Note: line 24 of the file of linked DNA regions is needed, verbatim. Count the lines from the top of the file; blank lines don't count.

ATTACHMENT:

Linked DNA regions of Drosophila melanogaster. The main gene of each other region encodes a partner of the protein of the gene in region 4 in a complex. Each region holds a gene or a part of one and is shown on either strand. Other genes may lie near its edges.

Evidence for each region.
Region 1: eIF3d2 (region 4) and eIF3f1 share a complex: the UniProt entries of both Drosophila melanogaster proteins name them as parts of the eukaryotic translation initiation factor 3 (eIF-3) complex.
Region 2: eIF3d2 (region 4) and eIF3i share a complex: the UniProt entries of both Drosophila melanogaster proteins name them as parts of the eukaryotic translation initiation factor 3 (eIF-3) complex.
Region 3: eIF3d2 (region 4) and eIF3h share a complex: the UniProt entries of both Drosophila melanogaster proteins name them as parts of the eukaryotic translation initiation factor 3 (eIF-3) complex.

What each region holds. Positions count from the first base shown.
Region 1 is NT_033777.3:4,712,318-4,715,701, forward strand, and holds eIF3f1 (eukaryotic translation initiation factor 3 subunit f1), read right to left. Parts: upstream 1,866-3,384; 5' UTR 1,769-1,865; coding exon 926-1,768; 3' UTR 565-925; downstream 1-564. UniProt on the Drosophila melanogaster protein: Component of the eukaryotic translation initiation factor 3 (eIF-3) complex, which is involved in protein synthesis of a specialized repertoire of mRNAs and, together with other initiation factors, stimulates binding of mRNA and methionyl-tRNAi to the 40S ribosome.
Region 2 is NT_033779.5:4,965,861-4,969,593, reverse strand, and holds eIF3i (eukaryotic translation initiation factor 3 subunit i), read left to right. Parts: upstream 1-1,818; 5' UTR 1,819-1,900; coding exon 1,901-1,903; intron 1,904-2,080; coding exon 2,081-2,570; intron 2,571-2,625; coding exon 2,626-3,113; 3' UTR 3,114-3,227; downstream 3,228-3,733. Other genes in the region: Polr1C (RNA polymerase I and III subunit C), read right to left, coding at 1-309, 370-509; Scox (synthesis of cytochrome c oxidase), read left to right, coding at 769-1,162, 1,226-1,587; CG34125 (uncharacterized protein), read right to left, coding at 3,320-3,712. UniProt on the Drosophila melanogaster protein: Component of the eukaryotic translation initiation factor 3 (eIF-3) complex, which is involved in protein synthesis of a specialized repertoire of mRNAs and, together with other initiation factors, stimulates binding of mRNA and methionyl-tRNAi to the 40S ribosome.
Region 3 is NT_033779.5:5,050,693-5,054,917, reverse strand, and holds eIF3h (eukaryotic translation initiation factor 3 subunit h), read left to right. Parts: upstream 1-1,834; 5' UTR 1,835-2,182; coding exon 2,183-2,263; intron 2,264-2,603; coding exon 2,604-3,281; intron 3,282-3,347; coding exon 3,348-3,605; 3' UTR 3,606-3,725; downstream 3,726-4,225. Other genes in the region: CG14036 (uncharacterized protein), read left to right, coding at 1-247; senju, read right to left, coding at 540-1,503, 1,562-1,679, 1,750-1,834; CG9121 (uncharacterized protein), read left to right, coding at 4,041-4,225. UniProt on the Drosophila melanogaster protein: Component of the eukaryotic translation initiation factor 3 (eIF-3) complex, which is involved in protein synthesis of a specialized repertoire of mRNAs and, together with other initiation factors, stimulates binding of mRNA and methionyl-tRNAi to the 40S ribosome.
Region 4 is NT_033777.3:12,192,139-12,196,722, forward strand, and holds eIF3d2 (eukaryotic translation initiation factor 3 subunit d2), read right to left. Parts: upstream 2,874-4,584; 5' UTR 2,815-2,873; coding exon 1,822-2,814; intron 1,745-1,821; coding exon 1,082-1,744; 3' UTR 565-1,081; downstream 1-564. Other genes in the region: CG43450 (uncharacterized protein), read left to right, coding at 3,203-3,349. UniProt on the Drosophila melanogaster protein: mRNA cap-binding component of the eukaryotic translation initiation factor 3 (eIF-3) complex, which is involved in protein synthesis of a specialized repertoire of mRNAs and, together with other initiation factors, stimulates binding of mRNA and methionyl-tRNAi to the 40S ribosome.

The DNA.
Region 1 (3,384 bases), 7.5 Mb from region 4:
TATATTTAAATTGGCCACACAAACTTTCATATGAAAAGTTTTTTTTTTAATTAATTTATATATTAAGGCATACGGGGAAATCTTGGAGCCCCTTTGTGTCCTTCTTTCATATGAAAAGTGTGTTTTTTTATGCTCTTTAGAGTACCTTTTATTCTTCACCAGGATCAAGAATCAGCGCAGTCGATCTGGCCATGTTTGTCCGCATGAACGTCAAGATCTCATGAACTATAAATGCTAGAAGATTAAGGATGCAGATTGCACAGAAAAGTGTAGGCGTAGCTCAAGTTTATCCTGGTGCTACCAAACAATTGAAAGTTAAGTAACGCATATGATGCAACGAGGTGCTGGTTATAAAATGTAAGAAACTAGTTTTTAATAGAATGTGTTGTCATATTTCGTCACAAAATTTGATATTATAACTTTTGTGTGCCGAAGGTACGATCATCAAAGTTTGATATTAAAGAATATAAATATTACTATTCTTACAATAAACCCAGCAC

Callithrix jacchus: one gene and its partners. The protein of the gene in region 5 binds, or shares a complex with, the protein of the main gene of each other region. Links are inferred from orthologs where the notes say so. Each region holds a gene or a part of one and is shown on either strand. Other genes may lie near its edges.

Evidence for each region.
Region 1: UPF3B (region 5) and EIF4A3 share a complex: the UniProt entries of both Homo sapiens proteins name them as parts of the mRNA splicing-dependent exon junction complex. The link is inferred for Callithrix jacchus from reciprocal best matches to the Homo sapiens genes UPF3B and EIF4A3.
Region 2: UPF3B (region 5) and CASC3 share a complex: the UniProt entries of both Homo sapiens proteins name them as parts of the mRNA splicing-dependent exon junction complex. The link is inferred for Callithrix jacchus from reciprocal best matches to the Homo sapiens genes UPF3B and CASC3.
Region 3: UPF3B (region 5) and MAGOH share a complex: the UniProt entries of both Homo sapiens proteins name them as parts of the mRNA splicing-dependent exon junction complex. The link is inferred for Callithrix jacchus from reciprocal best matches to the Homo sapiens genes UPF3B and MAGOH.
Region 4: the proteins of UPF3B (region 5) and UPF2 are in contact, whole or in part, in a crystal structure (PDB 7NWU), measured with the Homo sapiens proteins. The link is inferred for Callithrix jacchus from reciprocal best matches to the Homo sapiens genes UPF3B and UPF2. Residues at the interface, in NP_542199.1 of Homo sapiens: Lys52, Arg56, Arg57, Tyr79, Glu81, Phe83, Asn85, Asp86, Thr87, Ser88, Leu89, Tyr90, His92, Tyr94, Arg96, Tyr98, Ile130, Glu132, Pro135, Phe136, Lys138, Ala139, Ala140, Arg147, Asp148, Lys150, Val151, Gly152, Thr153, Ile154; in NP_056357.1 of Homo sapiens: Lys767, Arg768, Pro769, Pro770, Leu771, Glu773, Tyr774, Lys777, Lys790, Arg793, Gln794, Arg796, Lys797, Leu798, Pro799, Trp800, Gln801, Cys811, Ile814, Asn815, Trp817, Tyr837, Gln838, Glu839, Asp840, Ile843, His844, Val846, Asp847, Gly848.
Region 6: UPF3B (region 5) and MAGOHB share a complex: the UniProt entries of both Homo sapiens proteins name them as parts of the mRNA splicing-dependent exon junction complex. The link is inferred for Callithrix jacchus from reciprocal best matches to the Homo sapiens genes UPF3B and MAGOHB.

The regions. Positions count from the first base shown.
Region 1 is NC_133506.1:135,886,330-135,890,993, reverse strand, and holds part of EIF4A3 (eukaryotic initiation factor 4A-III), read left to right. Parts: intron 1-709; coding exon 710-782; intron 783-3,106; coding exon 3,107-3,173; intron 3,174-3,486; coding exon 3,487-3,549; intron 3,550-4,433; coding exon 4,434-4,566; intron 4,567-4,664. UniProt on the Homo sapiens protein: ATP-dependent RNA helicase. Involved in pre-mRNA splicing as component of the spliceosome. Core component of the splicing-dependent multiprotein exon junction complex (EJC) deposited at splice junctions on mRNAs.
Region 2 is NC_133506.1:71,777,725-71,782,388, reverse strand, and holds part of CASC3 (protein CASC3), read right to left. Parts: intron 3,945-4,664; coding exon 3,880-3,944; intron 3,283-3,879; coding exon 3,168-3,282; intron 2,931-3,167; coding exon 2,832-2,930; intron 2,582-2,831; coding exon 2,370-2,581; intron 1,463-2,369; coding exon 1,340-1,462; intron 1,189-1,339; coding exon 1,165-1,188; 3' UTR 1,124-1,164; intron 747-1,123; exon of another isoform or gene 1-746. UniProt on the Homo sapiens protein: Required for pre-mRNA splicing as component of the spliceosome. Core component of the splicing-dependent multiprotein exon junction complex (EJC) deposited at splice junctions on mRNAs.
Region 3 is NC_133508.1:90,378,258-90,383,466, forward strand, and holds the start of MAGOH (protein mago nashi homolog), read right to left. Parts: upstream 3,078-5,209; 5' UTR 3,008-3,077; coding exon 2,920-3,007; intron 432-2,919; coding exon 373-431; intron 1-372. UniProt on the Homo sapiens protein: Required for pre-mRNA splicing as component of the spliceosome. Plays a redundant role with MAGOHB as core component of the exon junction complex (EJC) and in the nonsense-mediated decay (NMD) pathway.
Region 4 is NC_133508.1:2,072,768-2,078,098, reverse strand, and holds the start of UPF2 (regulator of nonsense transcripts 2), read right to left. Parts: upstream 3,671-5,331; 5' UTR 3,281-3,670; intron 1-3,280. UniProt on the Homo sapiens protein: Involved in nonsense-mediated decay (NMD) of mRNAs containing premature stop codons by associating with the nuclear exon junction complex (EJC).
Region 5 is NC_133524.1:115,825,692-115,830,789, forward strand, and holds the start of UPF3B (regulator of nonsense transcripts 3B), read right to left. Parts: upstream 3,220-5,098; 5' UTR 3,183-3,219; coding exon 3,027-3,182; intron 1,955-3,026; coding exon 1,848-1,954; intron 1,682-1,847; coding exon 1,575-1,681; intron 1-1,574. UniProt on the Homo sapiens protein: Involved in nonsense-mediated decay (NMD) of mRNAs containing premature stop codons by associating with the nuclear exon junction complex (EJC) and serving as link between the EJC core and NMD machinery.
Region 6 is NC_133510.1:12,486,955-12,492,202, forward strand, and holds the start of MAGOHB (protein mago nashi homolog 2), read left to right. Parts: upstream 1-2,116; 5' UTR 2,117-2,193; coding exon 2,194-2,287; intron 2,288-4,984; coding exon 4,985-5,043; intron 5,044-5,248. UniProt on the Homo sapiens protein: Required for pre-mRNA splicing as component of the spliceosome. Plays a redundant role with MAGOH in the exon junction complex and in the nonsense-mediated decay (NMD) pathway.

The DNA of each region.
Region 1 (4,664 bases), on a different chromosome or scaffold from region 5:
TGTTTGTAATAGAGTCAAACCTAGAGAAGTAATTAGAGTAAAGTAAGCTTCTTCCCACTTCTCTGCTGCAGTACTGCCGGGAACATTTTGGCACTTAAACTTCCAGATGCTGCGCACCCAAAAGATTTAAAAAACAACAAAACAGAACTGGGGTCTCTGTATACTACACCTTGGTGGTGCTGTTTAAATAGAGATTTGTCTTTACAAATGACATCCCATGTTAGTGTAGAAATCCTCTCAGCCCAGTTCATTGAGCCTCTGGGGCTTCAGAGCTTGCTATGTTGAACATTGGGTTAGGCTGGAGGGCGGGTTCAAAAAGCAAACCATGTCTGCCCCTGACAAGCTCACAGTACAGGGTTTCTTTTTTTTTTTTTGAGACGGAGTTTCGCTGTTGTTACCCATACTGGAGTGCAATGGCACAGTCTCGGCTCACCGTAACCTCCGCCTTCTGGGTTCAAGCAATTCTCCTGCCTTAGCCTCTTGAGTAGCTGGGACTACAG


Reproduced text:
Region 3 is NC_133508.1:90,378,258-90,383,466, forward strand, and holds the start of MAGOH (protein mago nashi homolog), read right to left. Parts: upstream 3,078-5,209; 5' UTR 3,008-3,077; coding exon 2,920-3,007; intron 432-2,919; coding exon 373-431; intron 1-372. UniProt on the Homo sapiens protein: Required for pre-mRNA splicing as component of the spliceosome. Plays a redundant role with MAGOHB as core component of the exon junction complex (EJC) and in the nonsense-mediated decay (NMD) pathway.